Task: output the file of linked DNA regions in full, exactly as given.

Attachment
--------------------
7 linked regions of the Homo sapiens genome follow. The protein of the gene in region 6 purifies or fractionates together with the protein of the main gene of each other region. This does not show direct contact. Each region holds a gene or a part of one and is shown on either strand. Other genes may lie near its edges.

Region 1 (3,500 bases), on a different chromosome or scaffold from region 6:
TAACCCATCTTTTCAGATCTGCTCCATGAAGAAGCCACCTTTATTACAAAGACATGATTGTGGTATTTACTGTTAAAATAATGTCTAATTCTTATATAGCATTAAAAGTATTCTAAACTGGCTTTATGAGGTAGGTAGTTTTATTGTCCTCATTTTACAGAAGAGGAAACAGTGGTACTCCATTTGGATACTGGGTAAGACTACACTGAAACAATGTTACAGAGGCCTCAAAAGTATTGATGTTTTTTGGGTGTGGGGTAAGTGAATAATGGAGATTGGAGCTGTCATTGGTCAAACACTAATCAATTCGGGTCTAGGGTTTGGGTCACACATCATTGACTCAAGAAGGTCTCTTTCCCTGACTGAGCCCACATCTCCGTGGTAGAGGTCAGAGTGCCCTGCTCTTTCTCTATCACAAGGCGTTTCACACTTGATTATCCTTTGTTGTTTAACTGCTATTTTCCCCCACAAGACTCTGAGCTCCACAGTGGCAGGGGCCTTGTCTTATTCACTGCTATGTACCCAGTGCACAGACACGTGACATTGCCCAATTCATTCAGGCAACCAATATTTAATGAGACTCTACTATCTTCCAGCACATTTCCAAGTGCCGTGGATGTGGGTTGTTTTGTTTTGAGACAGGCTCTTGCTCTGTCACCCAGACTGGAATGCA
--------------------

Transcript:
7 linked regions of the Homo sapiens genome follow. The protein of the gene in region 6 purifies or fractionates together with the protein of the main gene of each other region. This does not show direct contact. Each region holds a gene or a part of one and is shown on either strand. Other genes may lie near its edges.

Region 1 (3,500 bases), on a different chromosome or scaffold from region 6:
TAACCCATCTTTTCAGATCTGCTCCATGAAGAAGCCACCTTTATTACAAAGACATGATTGTGGTATTTACTGTTAAAATAATGTCTAATTCTTATATAGCATTAAAAGTATTCTAAACTGGCTTTATGAGGTAGGTAGTTTTATTGTCCTCATTTTACAGAAGAGGAAACAGTGGTACTCCATTTGGATACTGGGTAAGACTACACTGAAACAATGTTACAGAGGCCTCAAAAGTATTGATGTTTTTTGGGTGTGGGGTAAGTGAATAATGGAGATTGGAGCTGTCATTGGTCAAACACTAATCAATTCGGGTCTAGGGTTTGGGTCACACATCATTGACTCAAGAAGGTCTCTTTCCCTGACTGAGCCCACATCTCCGTGGTAGAGGTCAGAGTGCCCTGCTCTTTCTCTATCACAAGGCGTTTCACACTTGATTATCCTTTGTTGTTTAACTGCTATTTTCCCCCACAAGACTCTGAGCTCCACAGTGGCAGGGGCCTTGTCTTATTCACTGCTATGTACCCAGTGCACAGACACGTGACATTGCCCAATTCATTCAGGCAACCAATATTTAATGAGACTCTACTATCTTCCAGCACATTTCCAAGTGCCGTGGATGTGGGTTGTTTTGTTTTGAGACAGGCTCTTGCTCTGTCACCCAGACTGGAATGCA